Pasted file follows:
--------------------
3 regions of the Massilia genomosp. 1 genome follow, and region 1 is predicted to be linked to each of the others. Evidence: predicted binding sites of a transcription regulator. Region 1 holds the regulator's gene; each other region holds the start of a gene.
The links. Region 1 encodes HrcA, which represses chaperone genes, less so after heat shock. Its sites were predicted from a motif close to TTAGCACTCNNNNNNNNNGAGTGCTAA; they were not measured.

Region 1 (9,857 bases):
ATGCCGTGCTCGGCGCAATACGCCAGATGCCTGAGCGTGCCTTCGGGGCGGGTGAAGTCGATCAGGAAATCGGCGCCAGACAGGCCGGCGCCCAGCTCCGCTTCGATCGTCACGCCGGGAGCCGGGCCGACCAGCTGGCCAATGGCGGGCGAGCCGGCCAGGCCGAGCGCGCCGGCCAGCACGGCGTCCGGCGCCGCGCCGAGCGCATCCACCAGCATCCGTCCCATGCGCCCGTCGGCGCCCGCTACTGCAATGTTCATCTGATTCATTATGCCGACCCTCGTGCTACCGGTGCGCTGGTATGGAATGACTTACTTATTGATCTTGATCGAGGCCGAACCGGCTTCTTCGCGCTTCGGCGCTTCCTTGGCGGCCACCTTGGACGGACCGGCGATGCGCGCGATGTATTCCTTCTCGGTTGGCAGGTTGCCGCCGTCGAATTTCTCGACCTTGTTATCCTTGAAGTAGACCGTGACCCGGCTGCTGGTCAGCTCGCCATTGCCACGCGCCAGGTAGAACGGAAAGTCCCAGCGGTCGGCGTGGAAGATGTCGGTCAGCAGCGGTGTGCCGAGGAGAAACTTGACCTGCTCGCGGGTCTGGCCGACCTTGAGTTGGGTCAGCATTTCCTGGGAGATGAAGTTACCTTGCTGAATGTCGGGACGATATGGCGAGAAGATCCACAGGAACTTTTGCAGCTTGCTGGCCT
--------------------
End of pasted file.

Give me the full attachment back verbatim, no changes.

3 regions of the Massilia genomosp. 1 genome follow, and region 1 is predicted to be linked to each of the others. Evidence: predicted binding sites of a transcription regulator. Region 1 holds the regulator's gene; each other region holds the start of a gene.
The links. Region 1 encodes HrcA, which represses chaperone genes, less so after heat shock. Its sites were predicted from a motif close to TTAGCACTCNNNNNNNNNGAGTGCTAA; they were not measured.

Region 1 (9,857 bases):
ATGCCGTGCTCGGCGCAATACGCCAGATGCCTGAGCGTGCCTTCGGGGCGGGTGAAGTCGATCAGGAAATCGGCGCCAGACAGGCCGGCGCCCAGCTCCGCTTCGATCGTCACGCCGGGAGCCGGGCCGACCAGCTGGCCAATGGCGGGCGAGCCGGCCAGGCCGAGCGCGCCGGCCAGCACGGCGTCCGGCGCCGCGCCGAGCGCATCCACCAGCATCCGTCCCATGCGCCCGTCGGCGCCCGCTACTGCAATGTTCATCTGATTCATTATGCCGACCCTCGTGCTACCGGTGCGCTGGTATGGAATGACTTACTTATTGATCTTGATCGAGGCCGAACCGGCTTCTTCGCGCTTCGGCGCTTCCTTGGCGGCCACCTTGGACGGACCGGCGATGCGCGCGATGTATTCCTTCTCGGTTGGCAGGTTGCCGCCGTCGAATTTCTCGACCTTGTTATCCTTGAAGTAGACCGTGACCCGGCTGCTGGTCAGCTCGCCATTGCCACGCGCCAGGTAGAACGGAAAGTCCCAGCGGTCGGCGTGGAAGATGTCGGTCAGCAGCGGTGTGCCGAGGAGAAACTTGACCTGCTCGCGGGTCTGGCCGACCTTGAGTTGGGTCAGCATTTCCTGGGAGATGAAGTTACCTTGCTGAATGTCGGGACGATATGGCGAGAAGATCCACAGGAACTTTTGCAGCTTGCTGGCCT